Monday, October 18, 2010

Putting A Jav Applet On Web Pag


  • Putting an Applet on a Web Page
    Applets are placed on a Web page in the same way that anything unusual is put on a page: HTML commands are used to describe the applet, and the Web browser loads it along with the other parts of the page. If you have used HTML to create a Web page, you know that it's a way to combine formatted text, images, sound, and other elements together. HTML uses special commands called tags that are surrounded by < and > marks, including for the display of images, for the insertion of a paragraph mark, and
    to center the text that follows until a
    tag is reached.
    The performance of some of these HTML tags can be affected by attributes that determine how they function. For example, SRC is an attribute of the tag, and it provides the name of the image file that should be displayed. The following is an example of an tag:
    You can place applets on a Web page by using an tag and several attributes. The following is an example of the HTML required to put an applet on a page:
    Sorry, no dice ... this requires a Java-enabled browser.
    The CODE attribute identifies the name of the applet's class file. If more than one class file is being used with an applet, CODE should refer to the main class file that is a subclass of the Applet class.
    If there is no CODEBASE attribute, all files associated with the applet should be in the same directory as the Web page that loads the program. CODEBASE should contain a reference to the directory or subdirectory where the applet and any related files can be found. In the preceding example, CODEBASE indicates that the StripYahtzee applet can be found in the javadir subdirectory.
    The HEIGHT and WIDTH attributes designate the exact size of the applet window on the Web page and must be big enough to handle the things you are displaying in your applet.
    In between the opening tag and the closing tag, you can provide an alternate of some kind for Web users whose browser software cannot run Java programs. In the preceding example, a line of text is displayed indicating that Java is required to play the game.
    Another attribute that you can use with applets is ALIGN. It designates how the applet will be displayed in relation to the surrounding material on the page, including text and graphics. Values include ALIGN="Left", ALIGN="Right", and others.
    A Sample Applet
    The first program that you wrote was a Java application that revealed a depressing fact about the U.S. financial condition--one minute's worth of the national debt. If it isn't too painful a prospect, you'll take a look at how applets are structured by writing the same program as an applet.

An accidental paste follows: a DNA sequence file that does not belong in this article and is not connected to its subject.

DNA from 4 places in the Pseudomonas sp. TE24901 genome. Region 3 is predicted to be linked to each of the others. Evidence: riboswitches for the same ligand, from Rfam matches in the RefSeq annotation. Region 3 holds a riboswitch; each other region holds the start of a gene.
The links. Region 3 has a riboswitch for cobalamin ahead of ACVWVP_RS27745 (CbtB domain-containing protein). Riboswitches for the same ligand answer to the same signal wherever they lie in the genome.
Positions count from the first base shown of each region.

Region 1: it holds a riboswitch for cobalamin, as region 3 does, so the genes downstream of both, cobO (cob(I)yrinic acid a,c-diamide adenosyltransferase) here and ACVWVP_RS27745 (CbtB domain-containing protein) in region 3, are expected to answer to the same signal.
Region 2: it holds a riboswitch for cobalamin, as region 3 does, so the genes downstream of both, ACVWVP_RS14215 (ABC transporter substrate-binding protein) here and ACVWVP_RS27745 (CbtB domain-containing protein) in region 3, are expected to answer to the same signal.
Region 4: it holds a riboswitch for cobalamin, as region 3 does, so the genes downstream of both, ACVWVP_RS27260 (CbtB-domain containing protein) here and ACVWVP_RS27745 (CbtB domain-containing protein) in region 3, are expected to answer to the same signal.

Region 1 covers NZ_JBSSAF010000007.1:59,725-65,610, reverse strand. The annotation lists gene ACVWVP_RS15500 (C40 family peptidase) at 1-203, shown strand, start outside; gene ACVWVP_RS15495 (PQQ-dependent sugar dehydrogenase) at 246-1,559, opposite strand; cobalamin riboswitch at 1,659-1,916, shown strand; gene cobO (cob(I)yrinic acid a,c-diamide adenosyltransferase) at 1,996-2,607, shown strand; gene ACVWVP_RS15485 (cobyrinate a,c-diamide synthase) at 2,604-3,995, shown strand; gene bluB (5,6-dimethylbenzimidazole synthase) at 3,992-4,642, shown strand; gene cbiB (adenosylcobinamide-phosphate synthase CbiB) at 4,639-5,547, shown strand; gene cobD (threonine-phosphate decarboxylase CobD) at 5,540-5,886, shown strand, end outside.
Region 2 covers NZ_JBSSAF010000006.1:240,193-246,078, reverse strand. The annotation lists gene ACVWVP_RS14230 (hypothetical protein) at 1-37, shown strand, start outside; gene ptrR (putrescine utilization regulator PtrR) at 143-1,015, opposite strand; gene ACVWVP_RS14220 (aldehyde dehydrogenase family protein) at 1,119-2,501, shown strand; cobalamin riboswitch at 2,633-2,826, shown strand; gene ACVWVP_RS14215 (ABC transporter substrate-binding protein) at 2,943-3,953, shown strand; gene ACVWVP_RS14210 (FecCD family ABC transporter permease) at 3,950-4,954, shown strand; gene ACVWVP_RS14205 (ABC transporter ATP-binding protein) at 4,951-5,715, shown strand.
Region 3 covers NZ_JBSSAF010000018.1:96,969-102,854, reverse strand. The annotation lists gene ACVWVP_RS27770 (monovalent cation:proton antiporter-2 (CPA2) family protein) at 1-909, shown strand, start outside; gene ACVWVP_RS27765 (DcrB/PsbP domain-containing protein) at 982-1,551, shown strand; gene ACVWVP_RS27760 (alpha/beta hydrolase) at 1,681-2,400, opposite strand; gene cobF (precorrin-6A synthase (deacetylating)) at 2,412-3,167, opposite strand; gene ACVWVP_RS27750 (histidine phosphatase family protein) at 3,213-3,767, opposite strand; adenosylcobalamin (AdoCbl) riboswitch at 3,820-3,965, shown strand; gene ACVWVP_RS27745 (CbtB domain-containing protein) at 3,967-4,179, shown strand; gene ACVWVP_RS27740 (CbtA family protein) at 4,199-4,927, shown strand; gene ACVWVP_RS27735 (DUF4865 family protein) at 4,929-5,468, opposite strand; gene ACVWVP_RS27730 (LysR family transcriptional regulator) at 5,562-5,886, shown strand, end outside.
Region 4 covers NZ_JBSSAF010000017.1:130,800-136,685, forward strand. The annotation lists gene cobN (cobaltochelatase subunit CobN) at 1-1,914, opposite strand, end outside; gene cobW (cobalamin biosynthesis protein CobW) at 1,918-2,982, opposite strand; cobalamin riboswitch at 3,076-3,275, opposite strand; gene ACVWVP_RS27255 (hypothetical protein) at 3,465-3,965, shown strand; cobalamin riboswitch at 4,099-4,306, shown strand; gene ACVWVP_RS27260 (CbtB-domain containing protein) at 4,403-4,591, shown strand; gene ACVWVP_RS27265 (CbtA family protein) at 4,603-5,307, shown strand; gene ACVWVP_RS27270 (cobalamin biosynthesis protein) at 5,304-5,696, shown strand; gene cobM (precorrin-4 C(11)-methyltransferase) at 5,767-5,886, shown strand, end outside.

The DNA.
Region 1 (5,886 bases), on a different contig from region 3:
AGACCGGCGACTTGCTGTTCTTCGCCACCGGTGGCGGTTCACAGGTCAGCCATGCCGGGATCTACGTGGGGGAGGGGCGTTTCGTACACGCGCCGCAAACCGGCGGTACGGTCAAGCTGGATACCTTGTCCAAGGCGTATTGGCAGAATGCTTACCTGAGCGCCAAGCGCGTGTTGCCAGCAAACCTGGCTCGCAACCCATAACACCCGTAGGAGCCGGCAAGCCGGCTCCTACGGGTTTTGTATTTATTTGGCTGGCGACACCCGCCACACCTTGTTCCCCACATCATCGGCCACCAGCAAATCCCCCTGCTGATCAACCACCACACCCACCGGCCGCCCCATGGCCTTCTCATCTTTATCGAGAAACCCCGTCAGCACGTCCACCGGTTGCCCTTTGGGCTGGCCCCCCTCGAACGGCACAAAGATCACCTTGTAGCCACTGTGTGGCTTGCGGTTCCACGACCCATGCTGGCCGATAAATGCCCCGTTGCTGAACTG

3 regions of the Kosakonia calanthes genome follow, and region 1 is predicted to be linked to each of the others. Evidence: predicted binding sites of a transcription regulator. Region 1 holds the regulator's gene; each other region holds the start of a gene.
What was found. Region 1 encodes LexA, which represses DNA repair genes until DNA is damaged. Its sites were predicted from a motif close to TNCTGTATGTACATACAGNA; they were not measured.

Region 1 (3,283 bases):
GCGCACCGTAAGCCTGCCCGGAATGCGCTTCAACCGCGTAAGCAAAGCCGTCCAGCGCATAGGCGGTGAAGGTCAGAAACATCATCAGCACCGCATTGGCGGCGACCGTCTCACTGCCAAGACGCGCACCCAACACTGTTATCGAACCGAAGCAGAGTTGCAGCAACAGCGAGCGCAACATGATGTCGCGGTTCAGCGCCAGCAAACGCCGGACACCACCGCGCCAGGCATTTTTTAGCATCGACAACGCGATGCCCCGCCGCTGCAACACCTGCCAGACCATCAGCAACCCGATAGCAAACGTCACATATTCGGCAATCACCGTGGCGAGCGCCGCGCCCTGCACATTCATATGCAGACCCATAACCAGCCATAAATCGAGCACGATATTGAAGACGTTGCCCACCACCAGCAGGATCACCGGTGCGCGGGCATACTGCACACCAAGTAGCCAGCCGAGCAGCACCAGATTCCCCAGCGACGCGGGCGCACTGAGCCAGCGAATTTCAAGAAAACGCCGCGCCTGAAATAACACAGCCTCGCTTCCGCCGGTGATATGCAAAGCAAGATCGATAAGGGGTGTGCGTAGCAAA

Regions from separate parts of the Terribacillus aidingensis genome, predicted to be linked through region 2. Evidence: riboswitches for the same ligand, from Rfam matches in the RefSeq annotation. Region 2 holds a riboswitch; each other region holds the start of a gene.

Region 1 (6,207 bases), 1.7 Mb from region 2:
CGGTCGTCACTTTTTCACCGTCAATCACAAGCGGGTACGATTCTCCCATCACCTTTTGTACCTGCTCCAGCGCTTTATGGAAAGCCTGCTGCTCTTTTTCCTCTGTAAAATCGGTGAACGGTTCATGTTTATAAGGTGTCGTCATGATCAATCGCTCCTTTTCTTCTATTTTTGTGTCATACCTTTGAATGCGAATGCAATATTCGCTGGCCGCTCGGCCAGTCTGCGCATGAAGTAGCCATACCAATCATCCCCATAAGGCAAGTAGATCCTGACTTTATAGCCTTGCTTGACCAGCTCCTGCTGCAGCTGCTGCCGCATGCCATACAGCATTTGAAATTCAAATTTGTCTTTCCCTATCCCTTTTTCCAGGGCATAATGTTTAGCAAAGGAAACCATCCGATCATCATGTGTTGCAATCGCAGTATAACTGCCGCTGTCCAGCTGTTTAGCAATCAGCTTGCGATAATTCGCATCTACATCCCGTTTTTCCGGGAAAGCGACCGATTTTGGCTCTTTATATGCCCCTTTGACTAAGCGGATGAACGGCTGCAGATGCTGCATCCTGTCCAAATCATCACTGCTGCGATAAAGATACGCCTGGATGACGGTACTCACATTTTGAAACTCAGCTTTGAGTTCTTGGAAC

Load your word processor and create a new file called BigDebtApplet.java. Enter the text of Listing 13.1 into the file and save it when you're done.
    Listing 13.1. The full text of BigDebtApplet.java.

     1: import java.awt.*;
     2:
     3: public class BigDebtApplet extends java.applet.Applet {
     4:     int debt;
     5:
     6:     public void init() {
     7:         debt = 59000000;
     8:         debt = debt / 1440;
     9:     }
    10:
    11:     public void paint(Graphics screen) {
    12:         screen.drawString("A minute's worth of debt is $" + debt, 5, 50);
    13:     }
    14: }

    This applet does not need to use the start(), stop(), or destroy() methods, so they are not included in the program. Compile the program with the javac compiler tool.
    Using the drawString() Method
    The drawString() method is one of the things you can use in a paint() method to display information. It is similar in function to System.out.println() statement, which cannot be used in an applet. The drawString() method is part of the Graphics class, so you must use it in the paint() method or another method that has the Graphics object that was sent to the paint() method.
    The following three arguments are sent to drawString():
    ·         The text to display, which can be several different strings and variables strung together with the + operator
    ·         The x position (in an (x,y) coordinate system) where the string should be displayed
    ·         The y position where the string should be displayed
    The (x,y) coordinate system in an applet is used with several methods. It begins with the (0,0) point in the upper-left corner of the applet window. Figure 13.1 shows how the (x,y) coordinate system works in conjunction with the statement on Line 12 of BigDebtApplet.java.
    Figure 13.1. <../art/13/13tja01.jpg> Drawing a string to an (x,y) position.
    Testing the BigDebtApplet Program
    Although you have compiled the BigDebtApplet program into a class file, you cannot run it using the java interpreter. If you do, you'll get an error message such as the following: